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A pepperoni and sausage thin crust pizza from the Caradaro Club.
A pepperoni and sausage thin crust pizza from the Caradaro Club.
Rick's journey for the perfect pizza finally brings him to the Caradaro Club in West Allis.
Rick's journey for the perfect pizza finally brings him to the Caradaro Club in West Allis.
The pizza bread - with fresh mushrooms - from the Caradaro Club.
The pizza bread - with fresh mushrooms - from the Caradaro Club.

In search of the perfect pizza: Caradaro Club

I’ve wanted to try the pizza at Caradaro Club, 1417 S. 70th St., since I bought my house 10 years ago. You’ve likely read or heard about the history of pizza in Milwaukee being traced back to 1945 with the original Caradaro Club founders John CARAvello and Joe ToDARO.

Damien Jaques wrote a great article on the Caradaro Club for back in August 2011, and I’ve referenced those two names in several of my past pizza blogs, with chefs or owners who worked for or learned from individuals that worked at the original Caradaro Club. 

Wally Kutch bought the Caradaro Club in 2002 from Consiglio "Connie" Cirillo, who bought the business from Caravella and Todaro around 1970.

The West Allis Caradaro Club has a vintage look to it. The lobby had a wooden bench, two light brown bar stools with arm rests and light brown paneling. I stepped up to the carryout window and asked for a menu. To my right, another window provided a view of the kitchen.

While I waited for my order, a delivery guy came in to pick up his next order, and I heard someone mention "the other store."

I asked the delivery guy if Caradaro still had the second location at 5010 W. Vliet St. He nodded and told me the pizza tasted exactly the same at location. He said it with such conviction I had to ask, "Are you the owner?" He smiled and said, "Yes, I’m Wally," then extended his hand for me to shake.

One of the best pizza conversations I’ve had soon followed.

Kutch was very friendly and genuine. I could have listened to his stories for hours about his days as an engineer, making the popcorn wagons for Koepsell’s and his love of pizza from favorites including the Caradaro Club, Hup’s – which I blogged about in September 2012 – and Roseanne’s.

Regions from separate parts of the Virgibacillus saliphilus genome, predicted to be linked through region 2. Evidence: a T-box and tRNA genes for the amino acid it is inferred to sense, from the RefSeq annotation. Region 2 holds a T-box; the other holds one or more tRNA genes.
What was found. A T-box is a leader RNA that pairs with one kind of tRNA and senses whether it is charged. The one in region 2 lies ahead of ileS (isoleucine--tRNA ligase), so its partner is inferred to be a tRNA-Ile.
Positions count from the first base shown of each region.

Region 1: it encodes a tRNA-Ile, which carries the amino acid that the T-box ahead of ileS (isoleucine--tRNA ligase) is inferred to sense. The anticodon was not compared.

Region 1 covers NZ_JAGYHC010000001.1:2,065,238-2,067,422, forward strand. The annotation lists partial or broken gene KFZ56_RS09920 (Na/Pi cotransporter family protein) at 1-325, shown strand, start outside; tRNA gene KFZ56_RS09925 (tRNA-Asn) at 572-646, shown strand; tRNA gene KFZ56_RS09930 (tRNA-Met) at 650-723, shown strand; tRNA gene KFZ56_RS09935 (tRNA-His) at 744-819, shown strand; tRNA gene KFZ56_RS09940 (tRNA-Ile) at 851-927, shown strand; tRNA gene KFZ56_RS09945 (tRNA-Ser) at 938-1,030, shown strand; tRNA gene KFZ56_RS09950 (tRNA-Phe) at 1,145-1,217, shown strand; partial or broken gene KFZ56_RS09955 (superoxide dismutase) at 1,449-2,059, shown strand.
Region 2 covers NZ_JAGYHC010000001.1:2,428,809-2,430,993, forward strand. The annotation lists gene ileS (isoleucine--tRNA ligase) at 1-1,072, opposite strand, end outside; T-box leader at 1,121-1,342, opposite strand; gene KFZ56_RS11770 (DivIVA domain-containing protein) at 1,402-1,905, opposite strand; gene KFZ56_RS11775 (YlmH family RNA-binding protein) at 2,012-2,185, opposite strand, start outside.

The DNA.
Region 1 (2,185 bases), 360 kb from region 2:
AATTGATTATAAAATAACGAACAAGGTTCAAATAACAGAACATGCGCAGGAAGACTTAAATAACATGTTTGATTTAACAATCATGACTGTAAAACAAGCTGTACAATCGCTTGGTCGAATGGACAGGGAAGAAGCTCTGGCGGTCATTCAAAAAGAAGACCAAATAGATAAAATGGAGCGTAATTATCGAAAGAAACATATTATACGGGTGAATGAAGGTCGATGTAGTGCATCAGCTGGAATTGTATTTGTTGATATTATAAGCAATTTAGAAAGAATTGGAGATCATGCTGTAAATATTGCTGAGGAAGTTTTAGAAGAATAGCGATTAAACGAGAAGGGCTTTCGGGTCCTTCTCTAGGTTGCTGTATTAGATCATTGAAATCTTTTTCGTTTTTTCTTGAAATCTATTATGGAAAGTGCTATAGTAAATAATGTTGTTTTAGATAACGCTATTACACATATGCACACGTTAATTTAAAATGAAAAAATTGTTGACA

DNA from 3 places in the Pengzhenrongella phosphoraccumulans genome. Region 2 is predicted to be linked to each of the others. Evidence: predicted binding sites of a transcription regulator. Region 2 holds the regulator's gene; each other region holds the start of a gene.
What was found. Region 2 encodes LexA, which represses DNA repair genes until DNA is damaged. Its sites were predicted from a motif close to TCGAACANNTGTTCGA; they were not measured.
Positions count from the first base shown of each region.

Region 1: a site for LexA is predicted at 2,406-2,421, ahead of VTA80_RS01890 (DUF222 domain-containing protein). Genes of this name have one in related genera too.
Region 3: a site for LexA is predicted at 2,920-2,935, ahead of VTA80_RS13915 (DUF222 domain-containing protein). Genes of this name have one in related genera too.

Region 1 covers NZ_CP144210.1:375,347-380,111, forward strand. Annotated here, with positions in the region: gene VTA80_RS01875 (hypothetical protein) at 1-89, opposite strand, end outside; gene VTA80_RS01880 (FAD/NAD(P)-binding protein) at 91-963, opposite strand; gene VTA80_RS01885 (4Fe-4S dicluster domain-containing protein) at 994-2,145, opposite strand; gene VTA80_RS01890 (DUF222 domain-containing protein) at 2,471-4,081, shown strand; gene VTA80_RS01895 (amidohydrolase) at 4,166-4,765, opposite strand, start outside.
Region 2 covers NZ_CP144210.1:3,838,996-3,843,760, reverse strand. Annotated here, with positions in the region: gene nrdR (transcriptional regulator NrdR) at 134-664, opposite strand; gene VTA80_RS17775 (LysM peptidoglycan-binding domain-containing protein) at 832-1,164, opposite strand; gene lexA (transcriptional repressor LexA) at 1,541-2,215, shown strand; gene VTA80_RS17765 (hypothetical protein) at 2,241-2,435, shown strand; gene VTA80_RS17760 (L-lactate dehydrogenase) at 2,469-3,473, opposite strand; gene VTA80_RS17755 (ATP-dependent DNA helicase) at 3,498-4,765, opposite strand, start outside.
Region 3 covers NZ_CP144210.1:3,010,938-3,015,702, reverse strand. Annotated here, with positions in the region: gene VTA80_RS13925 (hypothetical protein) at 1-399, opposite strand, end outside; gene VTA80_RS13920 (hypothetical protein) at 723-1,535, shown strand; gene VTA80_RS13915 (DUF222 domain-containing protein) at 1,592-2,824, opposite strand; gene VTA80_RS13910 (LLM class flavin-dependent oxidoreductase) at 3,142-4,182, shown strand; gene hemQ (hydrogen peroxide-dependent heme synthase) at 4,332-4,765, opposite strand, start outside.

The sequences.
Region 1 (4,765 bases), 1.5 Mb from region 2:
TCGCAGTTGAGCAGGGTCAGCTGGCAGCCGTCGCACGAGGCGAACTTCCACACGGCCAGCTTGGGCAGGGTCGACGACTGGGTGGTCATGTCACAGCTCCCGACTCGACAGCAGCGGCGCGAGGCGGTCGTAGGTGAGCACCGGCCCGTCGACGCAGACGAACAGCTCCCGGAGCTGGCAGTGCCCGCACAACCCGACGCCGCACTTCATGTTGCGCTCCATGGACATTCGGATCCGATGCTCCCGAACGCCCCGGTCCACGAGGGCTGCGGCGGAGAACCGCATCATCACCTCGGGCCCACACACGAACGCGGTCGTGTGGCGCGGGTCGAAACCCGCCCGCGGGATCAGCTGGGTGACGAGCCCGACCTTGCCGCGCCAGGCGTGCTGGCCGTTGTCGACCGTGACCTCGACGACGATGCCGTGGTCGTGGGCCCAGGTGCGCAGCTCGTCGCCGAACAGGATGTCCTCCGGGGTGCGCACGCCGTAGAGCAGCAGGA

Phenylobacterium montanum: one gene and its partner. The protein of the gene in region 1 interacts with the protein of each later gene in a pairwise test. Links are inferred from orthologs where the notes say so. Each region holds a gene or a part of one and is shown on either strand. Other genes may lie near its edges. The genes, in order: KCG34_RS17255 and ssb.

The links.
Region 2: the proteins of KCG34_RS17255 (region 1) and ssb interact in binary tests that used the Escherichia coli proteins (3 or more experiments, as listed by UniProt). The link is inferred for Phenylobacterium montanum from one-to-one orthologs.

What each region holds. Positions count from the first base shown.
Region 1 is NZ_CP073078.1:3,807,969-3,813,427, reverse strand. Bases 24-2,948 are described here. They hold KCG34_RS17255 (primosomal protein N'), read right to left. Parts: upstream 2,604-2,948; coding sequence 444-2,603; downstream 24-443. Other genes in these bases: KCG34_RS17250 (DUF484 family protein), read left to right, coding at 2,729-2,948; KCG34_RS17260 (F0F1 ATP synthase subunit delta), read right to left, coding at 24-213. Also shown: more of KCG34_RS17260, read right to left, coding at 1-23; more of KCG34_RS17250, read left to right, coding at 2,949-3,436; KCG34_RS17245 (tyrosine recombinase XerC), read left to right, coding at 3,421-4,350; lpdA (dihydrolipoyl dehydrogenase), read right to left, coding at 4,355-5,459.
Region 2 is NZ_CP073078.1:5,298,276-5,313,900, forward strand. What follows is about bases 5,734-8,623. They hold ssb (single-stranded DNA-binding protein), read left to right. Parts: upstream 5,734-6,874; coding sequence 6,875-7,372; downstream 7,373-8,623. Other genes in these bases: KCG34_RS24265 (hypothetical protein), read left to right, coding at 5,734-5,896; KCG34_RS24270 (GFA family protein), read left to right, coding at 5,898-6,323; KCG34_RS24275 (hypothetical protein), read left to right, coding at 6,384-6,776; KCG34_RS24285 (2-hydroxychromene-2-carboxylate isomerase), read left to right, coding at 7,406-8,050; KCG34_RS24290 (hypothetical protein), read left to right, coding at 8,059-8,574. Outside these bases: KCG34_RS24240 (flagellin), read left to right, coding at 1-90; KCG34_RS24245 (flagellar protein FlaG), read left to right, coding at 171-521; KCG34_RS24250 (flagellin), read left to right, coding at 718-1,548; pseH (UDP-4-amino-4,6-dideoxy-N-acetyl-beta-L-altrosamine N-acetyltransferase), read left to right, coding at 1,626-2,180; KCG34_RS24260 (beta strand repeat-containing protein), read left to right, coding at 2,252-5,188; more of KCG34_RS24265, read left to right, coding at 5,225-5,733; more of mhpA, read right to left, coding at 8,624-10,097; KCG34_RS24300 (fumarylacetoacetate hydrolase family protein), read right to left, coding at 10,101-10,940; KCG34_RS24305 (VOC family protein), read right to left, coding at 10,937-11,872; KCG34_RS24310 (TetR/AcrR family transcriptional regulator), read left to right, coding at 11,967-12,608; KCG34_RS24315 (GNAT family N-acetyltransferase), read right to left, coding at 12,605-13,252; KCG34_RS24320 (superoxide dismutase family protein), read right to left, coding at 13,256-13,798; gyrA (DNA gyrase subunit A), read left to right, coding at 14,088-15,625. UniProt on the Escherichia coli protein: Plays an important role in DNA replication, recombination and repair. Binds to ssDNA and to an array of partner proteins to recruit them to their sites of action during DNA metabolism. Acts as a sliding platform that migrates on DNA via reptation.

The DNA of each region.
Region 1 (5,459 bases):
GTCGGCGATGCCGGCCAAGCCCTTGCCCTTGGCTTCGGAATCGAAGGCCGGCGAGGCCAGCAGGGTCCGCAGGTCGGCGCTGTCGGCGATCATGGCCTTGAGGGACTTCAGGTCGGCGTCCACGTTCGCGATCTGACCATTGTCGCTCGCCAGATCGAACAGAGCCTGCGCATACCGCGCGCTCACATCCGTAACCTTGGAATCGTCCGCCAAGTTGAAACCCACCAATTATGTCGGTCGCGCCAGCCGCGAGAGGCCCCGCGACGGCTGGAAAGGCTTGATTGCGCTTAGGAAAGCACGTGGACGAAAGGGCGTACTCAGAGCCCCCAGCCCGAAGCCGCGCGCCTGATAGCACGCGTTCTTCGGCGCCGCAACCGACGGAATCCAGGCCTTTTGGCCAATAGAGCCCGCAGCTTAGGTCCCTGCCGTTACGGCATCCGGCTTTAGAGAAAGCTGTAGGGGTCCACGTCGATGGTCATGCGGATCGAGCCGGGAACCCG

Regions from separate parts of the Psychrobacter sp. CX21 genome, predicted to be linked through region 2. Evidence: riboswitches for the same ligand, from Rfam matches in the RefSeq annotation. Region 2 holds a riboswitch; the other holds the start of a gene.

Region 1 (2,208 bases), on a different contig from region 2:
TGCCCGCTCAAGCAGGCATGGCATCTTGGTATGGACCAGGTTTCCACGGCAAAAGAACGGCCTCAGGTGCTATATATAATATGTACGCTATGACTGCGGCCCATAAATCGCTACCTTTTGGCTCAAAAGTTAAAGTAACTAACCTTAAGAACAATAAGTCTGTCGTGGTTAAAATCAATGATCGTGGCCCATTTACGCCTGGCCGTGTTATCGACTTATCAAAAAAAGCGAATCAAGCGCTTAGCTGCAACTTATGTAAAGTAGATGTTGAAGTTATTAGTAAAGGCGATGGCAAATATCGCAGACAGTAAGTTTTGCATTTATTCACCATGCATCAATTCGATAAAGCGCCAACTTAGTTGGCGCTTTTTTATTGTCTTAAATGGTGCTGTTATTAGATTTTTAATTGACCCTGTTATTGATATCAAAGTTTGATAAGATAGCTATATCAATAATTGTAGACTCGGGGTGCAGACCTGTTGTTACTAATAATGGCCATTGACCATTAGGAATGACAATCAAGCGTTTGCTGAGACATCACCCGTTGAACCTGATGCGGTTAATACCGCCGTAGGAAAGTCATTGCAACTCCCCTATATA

Wait! Did he just name Roseanne’s as one of his favorites? The same Roseanne’s my parents took me to as a child? The same Roseanne’s I mentioned in my very first blog as the pizza that inspired this very quest to find one that reminded me of my favorite slice growing up?

When he mentioned Roseanne’s, I almost jumped up and down in excitement. As an adult, I’ve been looking for duplicates of the pizzas I enjoyed as a child at Roseanne’s and Aldo’s. Here was the first person I’ve encountered since I started these blogs who knew Roseanne’s pizza and knew exactly what I was looking for.

Kutch and I spent the next five minutes talking about the pepperoni used at Roseanne’s, and Aldo’s for that matter. Small pepperoni slices, cut thicker than anything out there today, that curls into a bowl when it bakes and comes out of the oven with crispy edges.

Kutch knew exactly what I was talking about and offered to do a little research and see what he could find.

That pretty much made my day, just sharing a memory about a childhood favorite with a person in my parents’ generation who shared a love of the same pizza. 

Now, to said pizza.

The crust was thin and crispy with a cracker crunch around the edges. The center was less crisp, but the entire crust was perfectly baked with a slight charred look and light brown coloring on the edges.

Caradaro Club applies the right amount of sauce to their pies, leaving a bit of sauce on both sides of my mouth after each bite into the slice. They start with a tomato paste and add their special seasoning blend, providing a thick texture with a slight kick to the flavor.